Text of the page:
The dark opening scene of Harry Potter and the Deathly Hallows (part 1) shows government official, Rufus Scrimgeour, saying, “These are dark times, there is no denying. Our world has, perhaps, faced no greater threat than it does today.” This is a sobering quote that I wake up with some days. It feels very heavy and unfortunately, during this pandemic, it feels accurate.
On the mornings when I wake up with Rufus Scrimgeour in my mind proclaiming that the times are dark, I get out my Bible and try to find some consolation. In many places in scripture, God’s light is celebrated, and many places in scripture seem to say that God is in the light, but not in the darkness. Reading that dichotomy is soul crushing, especially when we are indeed living in dark times. Thanks be to God, the good news is that God is in the light and God is most assuredly in the darkness.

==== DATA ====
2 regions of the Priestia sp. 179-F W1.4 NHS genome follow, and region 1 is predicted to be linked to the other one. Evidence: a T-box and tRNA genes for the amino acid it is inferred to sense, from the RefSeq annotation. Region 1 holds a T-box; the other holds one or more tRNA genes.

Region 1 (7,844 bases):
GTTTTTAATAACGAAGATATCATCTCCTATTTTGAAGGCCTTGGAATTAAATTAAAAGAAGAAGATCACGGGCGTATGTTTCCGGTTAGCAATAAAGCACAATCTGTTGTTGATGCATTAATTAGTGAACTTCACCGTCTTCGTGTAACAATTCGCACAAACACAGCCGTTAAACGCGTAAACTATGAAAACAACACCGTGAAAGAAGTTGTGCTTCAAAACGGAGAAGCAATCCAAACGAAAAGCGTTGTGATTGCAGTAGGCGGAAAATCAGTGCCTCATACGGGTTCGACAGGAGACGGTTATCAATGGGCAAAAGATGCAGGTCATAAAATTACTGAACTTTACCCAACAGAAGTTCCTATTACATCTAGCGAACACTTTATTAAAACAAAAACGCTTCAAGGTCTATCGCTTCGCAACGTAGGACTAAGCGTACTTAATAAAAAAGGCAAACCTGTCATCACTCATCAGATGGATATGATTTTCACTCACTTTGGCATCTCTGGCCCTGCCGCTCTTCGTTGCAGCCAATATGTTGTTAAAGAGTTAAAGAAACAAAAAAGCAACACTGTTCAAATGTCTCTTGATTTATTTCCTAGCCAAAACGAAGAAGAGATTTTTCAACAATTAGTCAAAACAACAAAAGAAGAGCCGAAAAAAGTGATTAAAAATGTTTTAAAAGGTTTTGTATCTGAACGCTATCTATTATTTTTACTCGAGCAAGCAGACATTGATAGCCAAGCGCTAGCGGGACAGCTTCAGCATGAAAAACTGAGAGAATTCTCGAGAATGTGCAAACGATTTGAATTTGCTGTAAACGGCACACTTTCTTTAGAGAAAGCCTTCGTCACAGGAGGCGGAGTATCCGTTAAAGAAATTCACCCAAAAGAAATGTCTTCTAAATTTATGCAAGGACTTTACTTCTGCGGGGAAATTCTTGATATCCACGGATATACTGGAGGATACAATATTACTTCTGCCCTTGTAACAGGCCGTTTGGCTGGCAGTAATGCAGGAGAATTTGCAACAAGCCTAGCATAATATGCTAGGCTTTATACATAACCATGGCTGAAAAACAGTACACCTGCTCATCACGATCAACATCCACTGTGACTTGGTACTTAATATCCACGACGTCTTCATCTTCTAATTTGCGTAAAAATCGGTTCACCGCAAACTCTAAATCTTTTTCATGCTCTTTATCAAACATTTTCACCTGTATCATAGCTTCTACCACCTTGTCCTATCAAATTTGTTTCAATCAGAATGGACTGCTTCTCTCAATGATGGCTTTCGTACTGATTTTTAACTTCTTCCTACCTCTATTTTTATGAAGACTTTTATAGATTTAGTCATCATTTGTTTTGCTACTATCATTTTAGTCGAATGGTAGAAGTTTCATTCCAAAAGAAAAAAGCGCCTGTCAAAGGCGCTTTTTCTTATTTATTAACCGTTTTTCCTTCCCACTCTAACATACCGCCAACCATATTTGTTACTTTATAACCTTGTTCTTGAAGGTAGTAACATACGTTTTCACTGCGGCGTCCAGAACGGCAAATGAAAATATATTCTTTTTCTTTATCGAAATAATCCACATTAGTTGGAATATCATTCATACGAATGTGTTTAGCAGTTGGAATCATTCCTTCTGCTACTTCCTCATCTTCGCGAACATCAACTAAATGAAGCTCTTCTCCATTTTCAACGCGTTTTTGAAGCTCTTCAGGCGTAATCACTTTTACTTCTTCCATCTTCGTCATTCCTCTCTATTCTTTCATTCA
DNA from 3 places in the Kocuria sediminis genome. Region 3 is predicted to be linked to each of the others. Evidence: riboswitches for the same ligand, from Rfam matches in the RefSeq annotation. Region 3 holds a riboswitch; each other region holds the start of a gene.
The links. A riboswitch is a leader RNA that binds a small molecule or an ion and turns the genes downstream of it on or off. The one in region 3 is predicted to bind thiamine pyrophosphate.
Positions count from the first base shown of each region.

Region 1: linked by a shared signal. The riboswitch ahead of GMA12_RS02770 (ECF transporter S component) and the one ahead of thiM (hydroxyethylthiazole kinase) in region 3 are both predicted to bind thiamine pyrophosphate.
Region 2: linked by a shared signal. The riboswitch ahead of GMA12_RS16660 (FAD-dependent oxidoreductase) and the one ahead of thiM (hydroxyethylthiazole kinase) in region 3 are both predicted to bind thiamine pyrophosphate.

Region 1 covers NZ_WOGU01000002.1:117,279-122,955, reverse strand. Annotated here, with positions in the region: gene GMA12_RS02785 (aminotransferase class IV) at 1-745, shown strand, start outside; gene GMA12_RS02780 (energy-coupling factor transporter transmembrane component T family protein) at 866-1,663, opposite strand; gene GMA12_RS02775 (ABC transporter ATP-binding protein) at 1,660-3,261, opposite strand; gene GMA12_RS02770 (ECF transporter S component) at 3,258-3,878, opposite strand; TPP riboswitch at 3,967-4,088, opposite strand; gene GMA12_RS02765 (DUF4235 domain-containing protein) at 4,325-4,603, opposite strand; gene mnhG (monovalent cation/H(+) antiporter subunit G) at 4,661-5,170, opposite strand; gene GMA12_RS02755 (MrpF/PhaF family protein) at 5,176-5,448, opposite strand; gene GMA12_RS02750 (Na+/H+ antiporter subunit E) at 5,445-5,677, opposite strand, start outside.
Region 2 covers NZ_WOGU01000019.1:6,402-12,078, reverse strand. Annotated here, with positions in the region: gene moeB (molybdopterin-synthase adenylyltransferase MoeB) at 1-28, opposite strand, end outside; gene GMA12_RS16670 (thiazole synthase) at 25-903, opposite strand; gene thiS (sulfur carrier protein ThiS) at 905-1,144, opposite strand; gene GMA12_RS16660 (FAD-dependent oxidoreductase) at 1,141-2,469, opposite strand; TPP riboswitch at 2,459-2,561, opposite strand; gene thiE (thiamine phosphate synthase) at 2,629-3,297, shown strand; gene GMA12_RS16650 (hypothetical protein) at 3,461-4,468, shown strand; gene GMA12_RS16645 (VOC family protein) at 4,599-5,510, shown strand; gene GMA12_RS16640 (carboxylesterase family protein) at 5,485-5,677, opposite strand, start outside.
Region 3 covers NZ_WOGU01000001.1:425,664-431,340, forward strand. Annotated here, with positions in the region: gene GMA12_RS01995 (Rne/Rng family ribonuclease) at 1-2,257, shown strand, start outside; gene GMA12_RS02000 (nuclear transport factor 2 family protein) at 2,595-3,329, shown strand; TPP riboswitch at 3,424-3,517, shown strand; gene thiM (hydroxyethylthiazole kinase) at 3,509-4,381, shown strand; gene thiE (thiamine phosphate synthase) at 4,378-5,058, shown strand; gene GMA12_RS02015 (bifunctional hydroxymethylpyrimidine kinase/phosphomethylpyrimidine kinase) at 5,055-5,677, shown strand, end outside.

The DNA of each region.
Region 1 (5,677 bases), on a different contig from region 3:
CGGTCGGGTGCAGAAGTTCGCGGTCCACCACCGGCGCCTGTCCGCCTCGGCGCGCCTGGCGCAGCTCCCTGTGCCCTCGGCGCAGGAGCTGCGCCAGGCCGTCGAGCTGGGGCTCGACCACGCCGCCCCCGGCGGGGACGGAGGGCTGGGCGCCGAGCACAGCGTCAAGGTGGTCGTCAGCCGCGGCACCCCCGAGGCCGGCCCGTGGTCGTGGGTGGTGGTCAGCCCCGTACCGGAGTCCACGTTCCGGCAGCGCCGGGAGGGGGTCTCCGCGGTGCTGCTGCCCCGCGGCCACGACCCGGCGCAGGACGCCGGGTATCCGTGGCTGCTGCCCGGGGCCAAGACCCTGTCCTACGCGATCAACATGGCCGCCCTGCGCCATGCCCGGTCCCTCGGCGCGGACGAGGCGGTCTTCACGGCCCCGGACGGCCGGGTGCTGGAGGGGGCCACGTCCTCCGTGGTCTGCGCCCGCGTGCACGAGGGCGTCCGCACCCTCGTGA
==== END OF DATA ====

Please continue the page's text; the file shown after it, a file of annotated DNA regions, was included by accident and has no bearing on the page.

Barbara Brown Taylor wrote a whole book about this, Learning to Walk in the Dark. In it, she reminds us that we celebrate Easter, our holiest holiday, with white lilies, trumpets, and sunrise services, “But it did not happen that way. If it happened in a cave, it happened in complete silence, in absolute darkness, with the smell of damp stone and dug earth in the air…new life starts in the dark. Whether it is a seed in the ground, a baby in the womb, or Jesus in the tomb, it starts in the dark.”
I invite you to sit in the darkness of this time and pay attention to the small ordinary gifts God is giving you today. There are lessons we learn in the darkness that are simply not available to us when all is bright and cheery. Learn those lessons while God is offering them.
“Even when light fades and darkness falls--as it does every single day, in every single life--God does not turn the world over to some other deity...Here is the testimony of faith; darkness is not dark to God; the night is as bright as the day.”